Policy or Partisanship in the United Kingdom? Quasi-Experimental Evidence from Brexit
Bryan Schonfeld & Sam Winter-Levy
Princeton Working Paper, August 2019
Are voters motivated by policy preferences or partisan identities? In this paper, we argue that the British Conservative Party's sudden change in Brexit policy (following the surprising result of the 2016 referendum on EU membership) offers a unique opportunity to study partisanship in the context of a natural experiment. Using an interrupted time series design, we find evidence that voters primarily care about policy: Europhilic Conservatives disaffiliated from the party, while Euroskeptics became more likely to identify with the Conservatives. These findings suggest that voters are sufficiently policy-motivated to change parties if they disagree with them on important issues. But we find that partisan identities do play a causal role in the development of voter preferences in other domains: once Euroskeptic voters joined the Conservatives because of the party's stance on European integration, they subsequently adopted more right-wing policy views on redistribution.
Political double standards in reliance on moral foundations
Kimmo Eriksson, Brent Simpson & Pontus Strimling
Judgment and Decision Making, July 2019, Pages 440–454
Prior research using the Moral Foundations Questionnaire (MFQ) has established that political ideology is associated with self-reported reliance on specific moral foundations in moral judgments of acts. MFQ items do not specify the agents involved in the acts, however. By specifying agents in MFQ items we revealed blatant political double standards. Conservatives thought that the same moral foundation was more relevant if victims were agents that they like (i.e., corporations and other conservatives) but less relevant when the same agents were perpetrators. Liberals showed the same pattern for agents that they like (i.e., news media and other liberals). A UK sample showed much weaker political double standards with respect to corporations and news media, consistent with feelings about corporations and news media being much less politicized in the UK than in the US. We discuss the implications for moral foundations theory.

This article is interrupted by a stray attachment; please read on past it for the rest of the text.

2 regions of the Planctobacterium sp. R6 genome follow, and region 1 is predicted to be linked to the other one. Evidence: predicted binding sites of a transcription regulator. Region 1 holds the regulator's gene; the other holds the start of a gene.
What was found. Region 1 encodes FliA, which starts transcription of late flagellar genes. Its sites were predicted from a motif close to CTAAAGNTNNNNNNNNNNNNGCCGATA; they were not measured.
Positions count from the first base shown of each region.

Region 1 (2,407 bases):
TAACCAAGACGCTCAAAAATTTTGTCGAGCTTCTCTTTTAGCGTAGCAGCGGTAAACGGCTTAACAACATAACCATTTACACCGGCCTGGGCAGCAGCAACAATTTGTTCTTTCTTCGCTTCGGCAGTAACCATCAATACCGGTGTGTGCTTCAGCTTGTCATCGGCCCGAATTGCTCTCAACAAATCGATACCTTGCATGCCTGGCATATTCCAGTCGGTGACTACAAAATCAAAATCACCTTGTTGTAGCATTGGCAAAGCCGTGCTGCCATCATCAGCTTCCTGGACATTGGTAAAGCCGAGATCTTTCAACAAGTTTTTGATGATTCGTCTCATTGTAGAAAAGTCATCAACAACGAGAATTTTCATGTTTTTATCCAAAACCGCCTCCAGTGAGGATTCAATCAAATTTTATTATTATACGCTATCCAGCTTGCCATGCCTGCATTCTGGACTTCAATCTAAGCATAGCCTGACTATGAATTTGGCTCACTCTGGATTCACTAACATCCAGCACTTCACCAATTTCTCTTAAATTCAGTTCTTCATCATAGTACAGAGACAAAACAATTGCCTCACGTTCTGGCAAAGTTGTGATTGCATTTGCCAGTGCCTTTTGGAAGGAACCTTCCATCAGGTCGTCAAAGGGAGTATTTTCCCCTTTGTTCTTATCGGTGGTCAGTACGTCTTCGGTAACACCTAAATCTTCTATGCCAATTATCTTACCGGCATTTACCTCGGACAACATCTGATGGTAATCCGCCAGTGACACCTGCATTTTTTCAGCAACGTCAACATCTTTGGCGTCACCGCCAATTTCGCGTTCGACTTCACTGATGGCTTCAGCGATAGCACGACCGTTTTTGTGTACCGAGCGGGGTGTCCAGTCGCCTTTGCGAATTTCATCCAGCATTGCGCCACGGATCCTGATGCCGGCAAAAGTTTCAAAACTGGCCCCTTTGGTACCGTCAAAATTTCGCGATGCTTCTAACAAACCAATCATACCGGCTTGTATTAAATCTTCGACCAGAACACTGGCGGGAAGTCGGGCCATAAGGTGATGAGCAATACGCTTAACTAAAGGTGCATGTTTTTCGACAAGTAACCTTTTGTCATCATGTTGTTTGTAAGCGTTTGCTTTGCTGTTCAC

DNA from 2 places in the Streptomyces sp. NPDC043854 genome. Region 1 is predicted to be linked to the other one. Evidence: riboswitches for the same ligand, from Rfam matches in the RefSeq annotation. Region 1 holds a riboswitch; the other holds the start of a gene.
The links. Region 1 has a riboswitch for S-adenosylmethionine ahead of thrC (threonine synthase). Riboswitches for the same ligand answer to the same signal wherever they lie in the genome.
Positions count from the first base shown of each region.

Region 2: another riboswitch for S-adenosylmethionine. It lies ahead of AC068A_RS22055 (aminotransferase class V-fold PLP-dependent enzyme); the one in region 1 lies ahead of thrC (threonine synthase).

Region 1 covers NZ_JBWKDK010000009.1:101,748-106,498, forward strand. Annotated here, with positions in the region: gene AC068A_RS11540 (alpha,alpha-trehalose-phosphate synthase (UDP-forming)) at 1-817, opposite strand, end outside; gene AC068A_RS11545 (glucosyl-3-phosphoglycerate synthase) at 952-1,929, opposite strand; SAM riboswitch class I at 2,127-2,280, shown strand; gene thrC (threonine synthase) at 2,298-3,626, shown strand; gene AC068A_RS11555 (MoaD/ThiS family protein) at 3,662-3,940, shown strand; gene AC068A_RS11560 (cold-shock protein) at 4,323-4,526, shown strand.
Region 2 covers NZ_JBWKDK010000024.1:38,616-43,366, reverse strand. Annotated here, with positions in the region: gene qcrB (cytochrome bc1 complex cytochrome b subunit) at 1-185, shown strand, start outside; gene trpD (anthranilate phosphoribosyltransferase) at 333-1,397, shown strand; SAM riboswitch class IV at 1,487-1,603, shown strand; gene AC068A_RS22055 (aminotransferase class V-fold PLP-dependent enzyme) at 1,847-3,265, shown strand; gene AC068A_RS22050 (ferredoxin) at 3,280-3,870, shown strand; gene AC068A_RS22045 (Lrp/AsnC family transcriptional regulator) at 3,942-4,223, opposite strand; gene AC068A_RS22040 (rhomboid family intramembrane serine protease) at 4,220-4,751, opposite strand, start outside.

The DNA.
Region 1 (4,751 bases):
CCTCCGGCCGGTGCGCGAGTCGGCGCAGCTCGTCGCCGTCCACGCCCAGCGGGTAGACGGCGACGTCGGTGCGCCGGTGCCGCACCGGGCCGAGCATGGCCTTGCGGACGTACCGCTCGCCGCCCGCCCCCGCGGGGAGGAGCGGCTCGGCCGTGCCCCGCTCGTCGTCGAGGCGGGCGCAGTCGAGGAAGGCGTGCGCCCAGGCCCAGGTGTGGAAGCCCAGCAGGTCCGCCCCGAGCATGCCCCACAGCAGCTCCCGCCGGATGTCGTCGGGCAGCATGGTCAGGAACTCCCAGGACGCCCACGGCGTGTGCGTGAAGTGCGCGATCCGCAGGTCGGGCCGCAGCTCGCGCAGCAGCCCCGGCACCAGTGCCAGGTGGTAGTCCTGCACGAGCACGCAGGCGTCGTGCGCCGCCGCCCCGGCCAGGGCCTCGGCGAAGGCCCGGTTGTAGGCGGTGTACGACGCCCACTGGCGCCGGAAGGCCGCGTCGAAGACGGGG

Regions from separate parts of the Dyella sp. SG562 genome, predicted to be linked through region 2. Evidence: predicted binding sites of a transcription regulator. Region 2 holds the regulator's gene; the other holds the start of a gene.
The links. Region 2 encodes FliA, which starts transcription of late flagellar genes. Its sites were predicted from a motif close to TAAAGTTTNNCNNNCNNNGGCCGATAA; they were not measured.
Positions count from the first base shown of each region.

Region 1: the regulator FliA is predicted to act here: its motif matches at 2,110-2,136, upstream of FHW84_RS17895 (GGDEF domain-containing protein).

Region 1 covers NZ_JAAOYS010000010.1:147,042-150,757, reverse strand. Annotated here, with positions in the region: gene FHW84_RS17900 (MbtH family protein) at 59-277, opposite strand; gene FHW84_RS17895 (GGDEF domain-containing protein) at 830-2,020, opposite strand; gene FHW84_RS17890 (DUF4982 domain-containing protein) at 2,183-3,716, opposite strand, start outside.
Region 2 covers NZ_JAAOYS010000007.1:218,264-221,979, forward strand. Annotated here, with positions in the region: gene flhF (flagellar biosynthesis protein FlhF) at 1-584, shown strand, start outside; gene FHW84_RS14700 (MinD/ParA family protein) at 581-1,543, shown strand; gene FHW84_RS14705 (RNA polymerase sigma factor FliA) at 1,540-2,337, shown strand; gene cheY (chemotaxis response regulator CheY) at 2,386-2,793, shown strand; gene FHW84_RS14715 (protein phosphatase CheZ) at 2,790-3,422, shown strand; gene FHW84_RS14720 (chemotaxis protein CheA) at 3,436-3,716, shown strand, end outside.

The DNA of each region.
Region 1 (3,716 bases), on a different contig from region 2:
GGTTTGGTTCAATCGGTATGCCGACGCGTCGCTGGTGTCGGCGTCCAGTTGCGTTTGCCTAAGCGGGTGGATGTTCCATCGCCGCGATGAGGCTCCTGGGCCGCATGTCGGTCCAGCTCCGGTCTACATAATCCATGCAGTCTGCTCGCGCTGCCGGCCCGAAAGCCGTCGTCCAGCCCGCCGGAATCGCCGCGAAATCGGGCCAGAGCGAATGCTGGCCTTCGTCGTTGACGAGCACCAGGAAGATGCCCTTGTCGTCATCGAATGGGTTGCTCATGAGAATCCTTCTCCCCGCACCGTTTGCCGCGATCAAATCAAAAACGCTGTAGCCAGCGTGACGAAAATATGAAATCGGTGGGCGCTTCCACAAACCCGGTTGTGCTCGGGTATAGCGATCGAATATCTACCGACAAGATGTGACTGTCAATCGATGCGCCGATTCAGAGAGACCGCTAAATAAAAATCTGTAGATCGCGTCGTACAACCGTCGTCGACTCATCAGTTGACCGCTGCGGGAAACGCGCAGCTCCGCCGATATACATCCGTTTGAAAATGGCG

Which Side Are You On? The Divergent Effects of Protest Participation on Organizations Affiliated with Identity Groups
Giacomo Negro & Susan Olzak
Organization Science, forthcoming
Protest raises the visibility of a social movement, and this affects all organizations affiliated with the movement’s group identity. Although the mutually beneficial relationship between protest and social movement organizations is well documented, we argue that protest does not necessarily aid other, more mundane types of affiliated organizations in the same manner. Specifically, we expect that increases in protest participation will favor the viability of organizations targeting an audience close to the group identity but not of organizations with an audience in which some members share that identity and others do not. We evaluate these claims using a data set of pro-lesbian, gay, bisexual, transgender, and queer (LGBTQ) protest events and local organizations in U.S. cities using a fixed-effects panel design with instrumental variables. Findings show that increases in protest participation decrease the presence of organizations that engage LGBTQ and non-LGBTQ audiences, especially local businesses that simultaneously bridge multiple groups of owners, customers, and clients.